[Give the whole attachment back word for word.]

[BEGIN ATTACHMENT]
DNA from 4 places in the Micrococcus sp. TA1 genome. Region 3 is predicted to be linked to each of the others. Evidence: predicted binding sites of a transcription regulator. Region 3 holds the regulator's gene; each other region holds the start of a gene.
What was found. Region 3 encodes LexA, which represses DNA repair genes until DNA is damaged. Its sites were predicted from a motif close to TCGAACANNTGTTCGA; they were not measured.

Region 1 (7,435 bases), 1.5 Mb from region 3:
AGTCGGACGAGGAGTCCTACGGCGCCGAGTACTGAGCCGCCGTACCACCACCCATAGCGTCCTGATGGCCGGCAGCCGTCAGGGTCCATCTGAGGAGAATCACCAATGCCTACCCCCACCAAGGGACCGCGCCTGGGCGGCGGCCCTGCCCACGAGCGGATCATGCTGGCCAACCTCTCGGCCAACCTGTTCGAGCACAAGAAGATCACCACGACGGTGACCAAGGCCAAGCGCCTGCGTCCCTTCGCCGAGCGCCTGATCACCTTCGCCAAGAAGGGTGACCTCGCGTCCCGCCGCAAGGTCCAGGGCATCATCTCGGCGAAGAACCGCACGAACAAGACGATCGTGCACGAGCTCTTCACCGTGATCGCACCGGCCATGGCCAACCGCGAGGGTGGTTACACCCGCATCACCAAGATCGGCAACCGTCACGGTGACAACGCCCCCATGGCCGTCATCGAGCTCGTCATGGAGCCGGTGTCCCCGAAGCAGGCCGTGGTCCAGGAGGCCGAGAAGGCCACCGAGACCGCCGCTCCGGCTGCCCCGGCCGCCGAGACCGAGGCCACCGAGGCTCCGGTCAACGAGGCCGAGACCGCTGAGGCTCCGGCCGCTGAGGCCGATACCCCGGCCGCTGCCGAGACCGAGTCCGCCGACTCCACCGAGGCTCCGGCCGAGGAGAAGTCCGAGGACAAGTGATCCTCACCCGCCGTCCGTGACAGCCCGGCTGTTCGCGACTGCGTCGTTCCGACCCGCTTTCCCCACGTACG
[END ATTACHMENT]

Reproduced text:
DNA from 4 places in the Micrococcus sp. TA1 genome. Region 3 is predicted to be linked to each of the others. Evidence: predicted binding sites of a transcription regulator. Region 3 holds the regulator's gene; each other region holds the start of a gene.
What was found. Region 3 encodes LexA, which represses DNA repair genes until DNA is damaged. Its sites were predicted from a motif close to TCGAACANNTGTTCGA; they were not measured.

Region 1 (7,435 bases), 1.5 Mb from region 3:
AGTCGGACGAGGAGTCCTACGGCGCCGAGTACTGAGCCGCCGTACCACCACCCATAGCGTCCTGATGGCCGGCAGCCGTCAGGGTCCATCTGAGGAGAATCACCAATGCCTACCCCCACCAAGGGACCGCGCCTGGGCGGCGGCCCTGCCCACGAGCGGATCATGCTGGCCAACCTCTCGGCCAACCTGTTCGAGCACAAGAAGATCACCACGACGGTGACCAAGGCCAAGCGCCTGCGTCCCTTCGCCGAGCGCCTGATCACCTTCGCCAAGAAGGGTGACCTCGCGTCCCGCCGCAAGGTCCAGGGCATCATCTCGGCGAAGAACCGCACGAACAAGACGATCGTGCACGAGCTCTTCACCGTGATCGCACCGGCCATGGCCAACCGCGAGGGTGGTTACACCCGCATCACCAAGATCGGCAACCGTCACGGTGACAACGCCCCCATGGCCGTCATCGAGCTCGTCATGGAGCCGGTGTCCCCGAAGCAGGCCGTGGTCCAGGAGGCCGAGAAGGCCACCGAGACCGCCGCTCCGGCTGCCCCGGCCGCCGAGACCGAGGCCACCGAGGCTCCGGTCAACGAGGCCGAGACCGCTGAGGCTCCGGCCGCTGAGGCCGATACCCCGGCCGCTGCCGAGACCGAGTCCGCCGACTCCACCGAGGCTCCGGCCGAGGAGAAGTCCGAGGACAAGTGATCCTCACCCGCCGTCCGTGACAGCCCGGCTGTTCGCGACTGCGTCGTTCCGACCCGCTTTCCCCACGTACG